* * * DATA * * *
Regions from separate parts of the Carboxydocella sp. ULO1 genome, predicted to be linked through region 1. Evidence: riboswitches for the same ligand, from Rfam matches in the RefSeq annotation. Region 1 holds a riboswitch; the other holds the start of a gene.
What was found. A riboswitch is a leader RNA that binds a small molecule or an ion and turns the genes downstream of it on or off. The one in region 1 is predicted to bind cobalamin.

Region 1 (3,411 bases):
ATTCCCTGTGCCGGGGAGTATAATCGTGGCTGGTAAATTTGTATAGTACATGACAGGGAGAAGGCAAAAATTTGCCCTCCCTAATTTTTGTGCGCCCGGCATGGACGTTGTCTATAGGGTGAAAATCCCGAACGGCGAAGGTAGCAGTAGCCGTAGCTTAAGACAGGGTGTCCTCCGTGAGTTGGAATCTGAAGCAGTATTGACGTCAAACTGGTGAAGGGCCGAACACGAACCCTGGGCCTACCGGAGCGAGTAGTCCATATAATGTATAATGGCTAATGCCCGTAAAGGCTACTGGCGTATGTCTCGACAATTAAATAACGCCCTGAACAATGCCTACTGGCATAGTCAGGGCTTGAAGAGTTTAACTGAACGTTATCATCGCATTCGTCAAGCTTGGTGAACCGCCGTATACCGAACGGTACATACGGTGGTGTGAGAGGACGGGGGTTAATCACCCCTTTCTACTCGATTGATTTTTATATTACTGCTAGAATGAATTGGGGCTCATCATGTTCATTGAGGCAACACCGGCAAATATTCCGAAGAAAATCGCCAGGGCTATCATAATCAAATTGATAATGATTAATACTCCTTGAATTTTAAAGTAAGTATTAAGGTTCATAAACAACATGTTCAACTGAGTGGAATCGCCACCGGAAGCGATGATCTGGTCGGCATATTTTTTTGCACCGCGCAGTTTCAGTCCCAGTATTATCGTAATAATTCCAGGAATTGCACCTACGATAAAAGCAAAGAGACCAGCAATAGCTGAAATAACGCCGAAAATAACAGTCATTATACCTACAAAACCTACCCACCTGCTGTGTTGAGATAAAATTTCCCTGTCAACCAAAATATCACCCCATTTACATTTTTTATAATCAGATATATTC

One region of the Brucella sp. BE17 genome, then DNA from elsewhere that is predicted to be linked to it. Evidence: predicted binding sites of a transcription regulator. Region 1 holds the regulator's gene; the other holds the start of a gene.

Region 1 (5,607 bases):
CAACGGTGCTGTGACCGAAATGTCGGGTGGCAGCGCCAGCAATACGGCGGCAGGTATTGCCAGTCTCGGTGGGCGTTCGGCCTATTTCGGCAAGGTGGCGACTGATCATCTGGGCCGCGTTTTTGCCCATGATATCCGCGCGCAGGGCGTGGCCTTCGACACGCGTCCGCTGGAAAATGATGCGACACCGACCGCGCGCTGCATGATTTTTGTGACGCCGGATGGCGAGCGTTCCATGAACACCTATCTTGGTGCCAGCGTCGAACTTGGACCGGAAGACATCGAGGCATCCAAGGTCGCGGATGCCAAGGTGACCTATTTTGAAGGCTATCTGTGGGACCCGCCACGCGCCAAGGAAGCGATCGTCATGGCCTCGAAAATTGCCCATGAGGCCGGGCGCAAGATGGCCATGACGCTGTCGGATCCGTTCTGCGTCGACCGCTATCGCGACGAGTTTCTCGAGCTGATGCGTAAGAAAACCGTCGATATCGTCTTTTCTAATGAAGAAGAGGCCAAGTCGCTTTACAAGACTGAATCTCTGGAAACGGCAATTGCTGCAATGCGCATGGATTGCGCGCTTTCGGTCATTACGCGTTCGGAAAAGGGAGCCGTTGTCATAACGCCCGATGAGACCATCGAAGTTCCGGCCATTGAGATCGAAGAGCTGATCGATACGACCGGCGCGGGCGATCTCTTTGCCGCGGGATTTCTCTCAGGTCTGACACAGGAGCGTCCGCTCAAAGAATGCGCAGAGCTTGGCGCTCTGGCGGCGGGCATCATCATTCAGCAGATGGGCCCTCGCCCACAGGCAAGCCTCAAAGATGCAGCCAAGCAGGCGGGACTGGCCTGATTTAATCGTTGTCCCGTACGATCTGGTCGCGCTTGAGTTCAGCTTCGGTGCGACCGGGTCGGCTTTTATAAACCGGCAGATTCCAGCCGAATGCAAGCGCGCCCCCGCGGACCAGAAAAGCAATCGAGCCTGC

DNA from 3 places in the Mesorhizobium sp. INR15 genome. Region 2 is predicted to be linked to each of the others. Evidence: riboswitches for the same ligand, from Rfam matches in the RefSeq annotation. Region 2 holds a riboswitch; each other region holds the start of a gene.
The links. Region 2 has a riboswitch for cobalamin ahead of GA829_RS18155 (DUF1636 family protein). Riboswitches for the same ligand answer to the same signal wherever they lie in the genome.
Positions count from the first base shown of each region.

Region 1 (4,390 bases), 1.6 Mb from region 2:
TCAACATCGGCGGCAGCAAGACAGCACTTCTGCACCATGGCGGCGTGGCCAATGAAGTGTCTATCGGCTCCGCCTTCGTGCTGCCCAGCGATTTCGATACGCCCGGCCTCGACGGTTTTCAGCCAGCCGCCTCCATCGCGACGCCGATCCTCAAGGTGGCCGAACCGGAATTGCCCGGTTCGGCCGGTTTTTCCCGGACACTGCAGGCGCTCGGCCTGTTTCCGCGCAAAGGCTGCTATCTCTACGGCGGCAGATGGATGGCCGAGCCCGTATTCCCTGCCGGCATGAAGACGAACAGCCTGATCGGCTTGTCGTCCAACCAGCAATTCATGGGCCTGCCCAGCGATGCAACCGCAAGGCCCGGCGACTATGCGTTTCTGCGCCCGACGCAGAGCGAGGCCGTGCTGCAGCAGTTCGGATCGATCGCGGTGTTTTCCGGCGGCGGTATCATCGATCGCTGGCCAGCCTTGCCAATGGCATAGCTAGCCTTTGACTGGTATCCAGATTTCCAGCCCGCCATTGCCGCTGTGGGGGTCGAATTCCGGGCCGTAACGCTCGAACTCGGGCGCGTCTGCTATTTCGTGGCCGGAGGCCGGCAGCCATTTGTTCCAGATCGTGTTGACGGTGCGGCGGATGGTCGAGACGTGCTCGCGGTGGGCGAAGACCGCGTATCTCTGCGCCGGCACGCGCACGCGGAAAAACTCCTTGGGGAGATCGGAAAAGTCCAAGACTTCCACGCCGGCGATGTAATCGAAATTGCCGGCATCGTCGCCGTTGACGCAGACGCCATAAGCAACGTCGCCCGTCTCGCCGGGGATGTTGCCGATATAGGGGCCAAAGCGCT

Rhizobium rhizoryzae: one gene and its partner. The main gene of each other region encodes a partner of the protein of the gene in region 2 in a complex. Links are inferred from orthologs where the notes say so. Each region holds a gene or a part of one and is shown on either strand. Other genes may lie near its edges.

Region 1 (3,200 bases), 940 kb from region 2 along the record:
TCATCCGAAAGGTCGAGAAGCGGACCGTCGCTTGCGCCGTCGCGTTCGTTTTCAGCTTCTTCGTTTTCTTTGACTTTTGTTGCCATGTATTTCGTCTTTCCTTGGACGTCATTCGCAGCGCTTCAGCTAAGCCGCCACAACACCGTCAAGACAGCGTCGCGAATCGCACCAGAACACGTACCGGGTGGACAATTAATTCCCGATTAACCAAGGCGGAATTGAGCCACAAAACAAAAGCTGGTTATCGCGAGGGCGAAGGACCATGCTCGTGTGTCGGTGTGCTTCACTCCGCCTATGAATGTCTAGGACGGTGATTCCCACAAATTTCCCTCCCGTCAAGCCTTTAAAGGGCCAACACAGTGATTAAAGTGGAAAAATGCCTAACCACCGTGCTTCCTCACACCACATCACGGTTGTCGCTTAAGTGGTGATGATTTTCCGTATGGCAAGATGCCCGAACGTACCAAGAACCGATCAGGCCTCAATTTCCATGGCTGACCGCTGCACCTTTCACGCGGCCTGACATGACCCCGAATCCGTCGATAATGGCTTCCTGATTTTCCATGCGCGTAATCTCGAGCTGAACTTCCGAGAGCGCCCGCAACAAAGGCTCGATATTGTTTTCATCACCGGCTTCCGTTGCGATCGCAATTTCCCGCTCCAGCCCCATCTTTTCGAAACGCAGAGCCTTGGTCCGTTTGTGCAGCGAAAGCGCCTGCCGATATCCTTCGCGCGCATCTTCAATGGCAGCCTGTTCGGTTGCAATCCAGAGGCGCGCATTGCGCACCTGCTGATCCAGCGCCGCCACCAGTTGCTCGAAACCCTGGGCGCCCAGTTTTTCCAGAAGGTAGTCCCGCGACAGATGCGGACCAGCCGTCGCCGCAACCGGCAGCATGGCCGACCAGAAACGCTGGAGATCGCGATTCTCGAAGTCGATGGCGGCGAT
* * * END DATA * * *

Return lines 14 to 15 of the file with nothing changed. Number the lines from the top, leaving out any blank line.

Region 1 (3,200 bases), 940 kb from region 2 along the record:
TCATCCGAAAGGTCGAGAAGCGGACCGTCGCTTGCGCCGTCGCGTTCGTTTTCAGCTTCTTCGTTTTCTTTGACTTTTGTTGCCATGTATTTCGTCTTTCCTTGGACGTCATTCGCAGCGCTTCAGCTAAGCCGCCACAACACCGTCAAGACAGCGTCGCGAATCGCACCAGAACACGTACCGGGTGGACAATTAATTCCCGATTAACCAAGGCGGAATTGAGCCACAAAACAAAAGCTGGTTATCGCGAGGGCGAAGGACCATGCTCGTGTGTCGGTGTGCTTCACTCCGCCTATGAATGTCTAGGACGGTGATTCCCACAAATTTCCCTCCCGTCAAGCCTTTAAAGGGCCAACACAGTGATTAAAGTGGAAAAATGCCTAACCACCGTGCTTCCTCACACCACATCACGGTTGTCGCTTAAGTGGTGATGATTTTCCGTATGGCAAGATGCCCGAACGTACCAAGAACCGATCAGGCCTCAATTTCCATGGCTGACCGCTGCACCTTTCACGCGGCCTGACATGACCCCGAATCCGTCGATAATGGCTTCCTGATTTTCCATGCGCGTAATCTCGAGCTGAACTTCCGAGAGCGCCCGCAACAAAGGCTCGATATTGTTTTCATCACCGGCTTCCGTTGCGATCGCAATTTCCCGCTCCAGCCCCATCTTTTCGAAACGCAGAGCCTTGGTCCGTTTGTGCAGCGAAAGCGCCTGCCGATATCCTTCGCGCGCATCTTCAATGGCAGCCTGTTCGGTTGCAATCCAGAGGCGCGCATTGCGCACCTGCTGATCCAGCGCCGCCACCAGTTGCTCGAAACCCTGGGCGCCCAGTTTTTCCAGAAGGTAGTCCCGCGACAGATGCGGACCAGCCGTCGCCGCAACCGGCAGCATGGCCGACCAGAAACGCTGGAGATCGCGATTCTCGAAGTCGATGGCGGCGAT